The Danger of Small Teeny-Tiny Samples

Miguel Tejada’s teammates once accused him of tipping pitches to fellow Dominicans. The evidence?

The Times said certain players started to wonder when in May 2001, Tejada and his close friend Tony Batista — then with the Blue Jays — each had a terrific three-game series. Batista was 6-for-13 with a home run and five RBIs, while Tejada was 4-for-10 with nine RBIs, including a home run in each game.


NY Times Table

The failure to understand that events occur randomly is a failure to understand causality.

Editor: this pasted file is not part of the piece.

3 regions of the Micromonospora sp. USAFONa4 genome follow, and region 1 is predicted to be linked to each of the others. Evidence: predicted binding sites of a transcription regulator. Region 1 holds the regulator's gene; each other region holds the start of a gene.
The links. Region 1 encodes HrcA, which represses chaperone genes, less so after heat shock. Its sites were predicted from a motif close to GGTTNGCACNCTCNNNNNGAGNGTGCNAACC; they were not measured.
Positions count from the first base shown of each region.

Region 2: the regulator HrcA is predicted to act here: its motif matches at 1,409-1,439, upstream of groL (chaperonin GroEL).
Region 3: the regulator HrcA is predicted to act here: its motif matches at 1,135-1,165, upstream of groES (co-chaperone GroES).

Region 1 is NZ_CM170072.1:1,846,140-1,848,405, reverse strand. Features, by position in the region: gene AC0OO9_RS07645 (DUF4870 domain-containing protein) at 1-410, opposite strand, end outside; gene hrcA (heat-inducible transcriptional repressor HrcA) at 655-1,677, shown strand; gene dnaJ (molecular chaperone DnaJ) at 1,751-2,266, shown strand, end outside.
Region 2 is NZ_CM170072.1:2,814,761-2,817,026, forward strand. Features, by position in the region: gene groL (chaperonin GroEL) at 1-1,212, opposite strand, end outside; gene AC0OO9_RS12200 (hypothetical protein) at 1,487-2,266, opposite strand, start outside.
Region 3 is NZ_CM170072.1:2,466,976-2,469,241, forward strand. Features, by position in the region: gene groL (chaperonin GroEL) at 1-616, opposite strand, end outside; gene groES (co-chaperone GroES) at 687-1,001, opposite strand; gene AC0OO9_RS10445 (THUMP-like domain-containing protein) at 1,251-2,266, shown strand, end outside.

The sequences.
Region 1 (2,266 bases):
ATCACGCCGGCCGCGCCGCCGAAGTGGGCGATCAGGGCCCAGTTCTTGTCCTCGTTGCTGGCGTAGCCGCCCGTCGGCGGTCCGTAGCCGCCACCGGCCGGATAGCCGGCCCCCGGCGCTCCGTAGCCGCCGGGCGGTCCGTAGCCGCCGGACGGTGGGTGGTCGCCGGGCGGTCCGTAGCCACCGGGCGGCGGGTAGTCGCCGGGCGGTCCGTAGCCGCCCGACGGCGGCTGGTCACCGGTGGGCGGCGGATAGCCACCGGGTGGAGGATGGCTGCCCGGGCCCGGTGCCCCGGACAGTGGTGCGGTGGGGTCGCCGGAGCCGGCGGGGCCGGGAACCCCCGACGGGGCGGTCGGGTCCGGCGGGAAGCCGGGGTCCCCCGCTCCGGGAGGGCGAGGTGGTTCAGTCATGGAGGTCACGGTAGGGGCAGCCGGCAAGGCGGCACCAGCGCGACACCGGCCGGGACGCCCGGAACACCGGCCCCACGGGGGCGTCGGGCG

2 Responses “The Danger of Small Teeny-Tiny Samples”

  1. You must have never had the pleasure of watching Tony Batista hit. Six hits in three games is immediately suspicious, and I love math.

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  1. [...] The danger of tiny samples: “The failure to understand that events occur randomly is a failure to understand causality”.  Couldn’t have said it better myself. [...]